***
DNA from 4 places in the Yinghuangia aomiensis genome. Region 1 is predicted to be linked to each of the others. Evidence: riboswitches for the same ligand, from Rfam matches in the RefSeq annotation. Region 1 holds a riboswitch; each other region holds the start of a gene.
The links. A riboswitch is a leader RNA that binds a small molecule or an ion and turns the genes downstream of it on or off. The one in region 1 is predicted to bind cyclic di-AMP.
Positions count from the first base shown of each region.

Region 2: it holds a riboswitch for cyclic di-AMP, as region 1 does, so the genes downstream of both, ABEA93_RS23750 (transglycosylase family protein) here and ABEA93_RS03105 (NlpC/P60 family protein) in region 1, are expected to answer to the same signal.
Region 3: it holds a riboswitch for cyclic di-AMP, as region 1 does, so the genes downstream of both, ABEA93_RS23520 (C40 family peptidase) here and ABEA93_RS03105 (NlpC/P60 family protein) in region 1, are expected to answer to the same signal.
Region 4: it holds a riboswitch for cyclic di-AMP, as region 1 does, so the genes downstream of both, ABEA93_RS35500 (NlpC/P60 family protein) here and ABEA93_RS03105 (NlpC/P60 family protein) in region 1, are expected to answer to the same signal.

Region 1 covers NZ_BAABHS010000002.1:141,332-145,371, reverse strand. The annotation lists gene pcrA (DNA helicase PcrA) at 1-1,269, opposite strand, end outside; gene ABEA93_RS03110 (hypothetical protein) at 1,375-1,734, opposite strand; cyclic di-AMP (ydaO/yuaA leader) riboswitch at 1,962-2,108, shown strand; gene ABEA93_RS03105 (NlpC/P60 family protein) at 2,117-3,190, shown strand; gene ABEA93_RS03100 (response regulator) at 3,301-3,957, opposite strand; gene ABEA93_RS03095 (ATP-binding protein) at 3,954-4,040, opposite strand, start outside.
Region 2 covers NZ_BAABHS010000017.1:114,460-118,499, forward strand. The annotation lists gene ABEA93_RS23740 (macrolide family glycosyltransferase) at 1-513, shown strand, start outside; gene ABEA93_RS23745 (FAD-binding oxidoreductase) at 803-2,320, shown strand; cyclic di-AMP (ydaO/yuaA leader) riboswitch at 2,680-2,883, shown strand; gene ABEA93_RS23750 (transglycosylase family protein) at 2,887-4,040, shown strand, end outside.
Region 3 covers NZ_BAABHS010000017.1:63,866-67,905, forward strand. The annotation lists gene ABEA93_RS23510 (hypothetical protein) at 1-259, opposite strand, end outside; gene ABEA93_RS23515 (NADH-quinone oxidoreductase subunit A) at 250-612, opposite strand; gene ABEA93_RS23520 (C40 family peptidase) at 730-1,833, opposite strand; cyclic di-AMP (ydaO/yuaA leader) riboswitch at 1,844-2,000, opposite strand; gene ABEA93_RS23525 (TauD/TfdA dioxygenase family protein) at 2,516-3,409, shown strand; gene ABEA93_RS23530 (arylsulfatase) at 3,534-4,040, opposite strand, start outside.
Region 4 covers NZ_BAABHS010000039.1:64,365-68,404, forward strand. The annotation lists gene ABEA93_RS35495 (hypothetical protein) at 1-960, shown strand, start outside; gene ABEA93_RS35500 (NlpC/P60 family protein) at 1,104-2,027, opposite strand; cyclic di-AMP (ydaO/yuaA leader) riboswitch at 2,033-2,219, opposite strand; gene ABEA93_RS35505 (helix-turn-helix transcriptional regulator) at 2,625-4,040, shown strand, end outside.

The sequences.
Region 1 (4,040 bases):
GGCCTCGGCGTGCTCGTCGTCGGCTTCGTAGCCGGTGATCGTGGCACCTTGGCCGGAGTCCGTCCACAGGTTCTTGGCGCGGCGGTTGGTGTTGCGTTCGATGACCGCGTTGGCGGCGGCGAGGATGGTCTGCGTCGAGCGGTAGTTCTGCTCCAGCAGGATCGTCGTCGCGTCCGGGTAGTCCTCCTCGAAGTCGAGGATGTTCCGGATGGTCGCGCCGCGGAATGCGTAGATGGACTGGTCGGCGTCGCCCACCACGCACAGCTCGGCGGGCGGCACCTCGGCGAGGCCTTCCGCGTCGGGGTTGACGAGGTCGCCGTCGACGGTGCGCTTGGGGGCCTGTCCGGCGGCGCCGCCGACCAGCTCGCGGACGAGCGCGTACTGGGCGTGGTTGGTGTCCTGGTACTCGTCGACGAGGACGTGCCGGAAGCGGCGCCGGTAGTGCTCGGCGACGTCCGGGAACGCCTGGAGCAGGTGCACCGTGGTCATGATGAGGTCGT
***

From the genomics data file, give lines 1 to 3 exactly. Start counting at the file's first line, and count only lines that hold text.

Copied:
DNA from 4 places in the Yinghuangia aomiensis genome. Region 1 is predicted to be linked to each of the others. Evidence: riboswitches for the same ligand, from Rfam matches in the RefSeq annotation. Region 1 holds a riboswitch; each other region holds the start of a gene.
The links. A riboswitch is a leader RNA that binds a small molecule or an ion and turns the genes downstream of it on or off. The one in region 1 is predicted to bind cyclic di-AMP.
Positions count from the first base shown of each region.